One is at a loss to know where to begin in answering Daryl Gale’s column calling for the governor’s impeachment.
He says the governor has cut education. In truth, the governor budgeted more in state dollars for basic education than at any time in our history. What was missing was $1 billion in federal stimulus dollars which were intended for shovel-ready, one-time projects.
Among his more alarming claims is that the governor is allowing gas drillers to “rape” our state’s environment while paying no taxes or fees. This is wrong on several levels.
Marcellus drillers have paid more than $1.6 billion in taxes — most of it in the past three years. They are not tax exempt.
The governor crafted and implemented an impact fee in addition to this, meaning that a fully productive well will pay $310,000 to its host community over a 10-year period.
As to environmental issues, one need only google the terms “Chesapeake” and “record fine” to see that Tom Corbett laid down more than $1 million in penalties on a Marcellus driller for environmental failures.
The assertion that Gov. Corbett has put college out of financial reach for students is especially odd. College tuition at state and state-related universities was spiraling past the inflation rate for the past 15 years until the governor cried halt. This year, for the first time in modern memory, state-related universities agreed to hold tuition increases at, or below, the rate of inflation.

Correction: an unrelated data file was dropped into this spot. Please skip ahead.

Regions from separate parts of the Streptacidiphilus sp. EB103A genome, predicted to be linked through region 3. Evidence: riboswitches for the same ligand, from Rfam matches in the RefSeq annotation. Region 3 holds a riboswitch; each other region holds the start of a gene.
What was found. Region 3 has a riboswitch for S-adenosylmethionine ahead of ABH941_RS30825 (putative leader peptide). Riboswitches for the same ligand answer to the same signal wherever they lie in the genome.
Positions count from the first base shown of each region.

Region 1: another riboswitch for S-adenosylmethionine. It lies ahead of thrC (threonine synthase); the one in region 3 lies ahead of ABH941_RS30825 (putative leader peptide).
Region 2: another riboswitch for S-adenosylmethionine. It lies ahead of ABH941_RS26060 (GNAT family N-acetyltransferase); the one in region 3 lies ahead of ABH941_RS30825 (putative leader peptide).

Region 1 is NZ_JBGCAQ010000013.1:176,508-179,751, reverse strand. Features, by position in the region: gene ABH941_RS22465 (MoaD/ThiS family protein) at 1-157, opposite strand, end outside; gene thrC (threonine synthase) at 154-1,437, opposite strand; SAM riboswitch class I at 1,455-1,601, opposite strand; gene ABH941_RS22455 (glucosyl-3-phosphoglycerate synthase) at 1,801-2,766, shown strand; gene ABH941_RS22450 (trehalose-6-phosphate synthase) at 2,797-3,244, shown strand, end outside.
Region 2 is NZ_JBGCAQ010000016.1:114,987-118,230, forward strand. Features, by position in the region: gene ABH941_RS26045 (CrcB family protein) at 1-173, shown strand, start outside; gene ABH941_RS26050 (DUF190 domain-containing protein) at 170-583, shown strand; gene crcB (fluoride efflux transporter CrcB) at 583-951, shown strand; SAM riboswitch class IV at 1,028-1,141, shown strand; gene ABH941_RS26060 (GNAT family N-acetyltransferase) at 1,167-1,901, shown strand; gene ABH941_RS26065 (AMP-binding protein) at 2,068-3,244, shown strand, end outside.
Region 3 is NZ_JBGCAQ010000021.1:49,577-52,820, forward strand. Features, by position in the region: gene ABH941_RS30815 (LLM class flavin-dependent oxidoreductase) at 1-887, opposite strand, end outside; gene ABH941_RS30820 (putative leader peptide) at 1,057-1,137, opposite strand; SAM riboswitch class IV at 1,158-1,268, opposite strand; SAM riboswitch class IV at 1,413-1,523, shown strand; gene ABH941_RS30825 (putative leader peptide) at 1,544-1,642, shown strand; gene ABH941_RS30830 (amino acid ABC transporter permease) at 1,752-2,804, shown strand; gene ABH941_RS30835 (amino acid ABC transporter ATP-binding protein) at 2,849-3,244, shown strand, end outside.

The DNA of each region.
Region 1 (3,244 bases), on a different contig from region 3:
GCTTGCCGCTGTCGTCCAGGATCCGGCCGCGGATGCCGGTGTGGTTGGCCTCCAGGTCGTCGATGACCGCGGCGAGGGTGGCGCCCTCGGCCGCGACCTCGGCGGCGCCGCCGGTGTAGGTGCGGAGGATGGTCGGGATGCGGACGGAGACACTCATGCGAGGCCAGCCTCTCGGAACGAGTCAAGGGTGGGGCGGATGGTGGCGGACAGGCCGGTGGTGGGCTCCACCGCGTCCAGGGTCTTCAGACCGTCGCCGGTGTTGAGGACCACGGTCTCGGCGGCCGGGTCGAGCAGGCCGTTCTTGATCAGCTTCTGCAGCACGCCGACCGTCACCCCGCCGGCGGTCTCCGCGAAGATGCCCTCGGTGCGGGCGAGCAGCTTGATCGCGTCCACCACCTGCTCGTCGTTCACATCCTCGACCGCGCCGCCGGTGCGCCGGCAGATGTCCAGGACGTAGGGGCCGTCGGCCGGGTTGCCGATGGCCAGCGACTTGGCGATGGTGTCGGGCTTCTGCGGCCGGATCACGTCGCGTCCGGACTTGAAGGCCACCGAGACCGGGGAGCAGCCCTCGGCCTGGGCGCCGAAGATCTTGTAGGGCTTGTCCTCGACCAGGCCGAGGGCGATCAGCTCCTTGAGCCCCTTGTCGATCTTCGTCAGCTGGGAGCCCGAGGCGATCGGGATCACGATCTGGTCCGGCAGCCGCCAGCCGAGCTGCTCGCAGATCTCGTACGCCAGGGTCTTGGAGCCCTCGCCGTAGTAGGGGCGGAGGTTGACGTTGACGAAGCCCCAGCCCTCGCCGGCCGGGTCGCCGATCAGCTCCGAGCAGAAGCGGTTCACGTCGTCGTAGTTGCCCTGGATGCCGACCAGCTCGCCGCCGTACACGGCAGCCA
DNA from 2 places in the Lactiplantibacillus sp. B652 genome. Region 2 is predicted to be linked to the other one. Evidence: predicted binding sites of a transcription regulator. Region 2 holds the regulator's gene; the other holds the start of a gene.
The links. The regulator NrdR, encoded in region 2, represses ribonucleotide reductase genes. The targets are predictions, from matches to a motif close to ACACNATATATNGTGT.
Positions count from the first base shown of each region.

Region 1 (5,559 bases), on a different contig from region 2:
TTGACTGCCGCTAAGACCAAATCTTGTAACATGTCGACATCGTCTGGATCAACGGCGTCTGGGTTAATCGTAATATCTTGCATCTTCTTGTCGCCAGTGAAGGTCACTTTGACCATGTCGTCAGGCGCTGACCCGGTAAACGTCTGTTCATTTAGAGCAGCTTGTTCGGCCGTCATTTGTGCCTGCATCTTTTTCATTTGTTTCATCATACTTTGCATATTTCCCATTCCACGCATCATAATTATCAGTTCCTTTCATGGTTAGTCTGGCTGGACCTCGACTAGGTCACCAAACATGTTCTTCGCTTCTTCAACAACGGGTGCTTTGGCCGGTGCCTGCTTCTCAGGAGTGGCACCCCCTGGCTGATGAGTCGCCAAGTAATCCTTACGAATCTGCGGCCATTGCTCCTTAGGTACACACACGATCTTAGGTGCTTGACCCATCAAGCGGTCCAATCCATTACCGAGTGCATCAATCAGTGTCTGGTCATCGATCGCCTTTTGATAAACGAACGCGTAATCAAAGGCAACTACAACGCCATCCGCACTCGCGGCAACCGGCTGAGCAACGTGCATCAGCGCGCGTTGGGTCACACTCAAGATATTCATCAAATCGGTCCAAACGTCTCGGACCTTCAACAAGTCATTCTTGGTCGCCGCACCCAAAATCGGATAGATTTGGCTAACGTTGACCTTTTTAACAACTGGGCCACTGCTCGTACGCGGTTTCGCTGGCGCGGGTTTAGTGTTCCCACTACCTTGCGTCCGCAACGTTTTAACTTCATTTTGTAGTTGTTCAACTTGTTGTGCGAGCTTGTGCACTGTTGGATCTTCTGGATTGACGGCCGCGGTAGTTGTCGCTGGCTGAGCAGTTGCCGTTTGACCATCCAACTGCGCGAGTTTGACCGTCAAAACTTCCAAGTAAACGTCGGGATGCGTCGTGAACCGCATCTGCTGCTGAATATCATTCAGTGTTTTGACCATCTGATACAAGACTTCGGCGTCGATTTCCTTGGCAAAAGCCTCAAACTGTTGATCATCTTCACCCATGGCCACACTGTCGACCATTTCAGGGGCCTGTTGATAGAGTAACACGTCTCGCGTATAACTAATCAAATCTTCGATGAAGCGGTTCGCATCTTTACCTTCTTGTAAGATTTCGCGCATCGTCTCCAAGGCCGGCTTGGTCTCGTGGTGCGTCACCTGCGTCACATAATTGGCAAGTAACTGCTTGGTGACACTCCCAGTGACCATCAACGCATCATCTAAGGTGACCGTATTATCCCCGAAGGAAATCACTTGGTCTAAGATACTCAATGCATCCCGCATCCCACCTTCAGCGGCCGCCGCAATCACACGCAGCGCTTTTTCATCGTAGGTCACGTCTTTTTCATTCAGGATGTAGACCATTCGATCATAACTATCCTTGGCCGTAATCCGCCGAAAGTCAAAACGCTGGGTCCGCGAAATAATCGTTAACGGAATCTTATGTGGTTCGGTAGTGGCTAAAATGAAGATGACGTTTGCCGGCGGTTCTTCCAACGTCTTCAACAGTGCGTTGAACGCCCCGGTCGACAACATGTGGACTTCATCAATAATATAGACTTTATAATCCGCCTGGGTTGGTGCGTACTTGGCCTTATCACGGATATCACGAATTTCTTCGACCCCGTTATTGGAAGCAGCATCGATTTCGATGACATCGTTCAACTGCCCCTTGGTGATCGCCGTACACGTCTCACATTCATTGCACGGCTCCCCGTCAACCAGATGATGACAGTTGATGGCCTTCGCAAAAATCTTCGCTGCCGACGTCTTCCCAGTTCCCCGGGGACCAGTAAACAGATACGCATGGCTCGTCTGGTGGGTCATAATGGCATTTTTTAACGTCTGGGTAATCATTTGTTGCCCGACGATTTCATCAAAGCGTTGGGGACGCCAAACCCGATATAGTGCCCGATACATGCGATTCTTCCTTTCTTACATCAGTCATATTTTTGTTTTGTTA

The astonishing declaration that Corbett did nothing about Jerry Sandusky is outrageously untrue. Since 1998, four different agencies failed to pursue allegations that Sandusky was preying on children. As soon as a complaint reached the office of then-Attorney General Tom Corbett in 2009, a team of agents and lawyers was assigned to locate victims, persuade them to come forward publicly, and testify.
Jerry Sandusky was convicted on 45 counts. He’s off the streets for good. Tom Corbett did that.
That there are partisans and opportunists out there during an election year calling for impeachments of all sorts is no surprise. The surest way to enrage one’s enemies is to succeed. But the Tribune, and a city editor entrusted to bring straight and unbiased news to its readership, should not be swept up in the campaigns of political opportunists.
Dennis Roddy is a former newspaper journalist who now works as special assistant to the governor.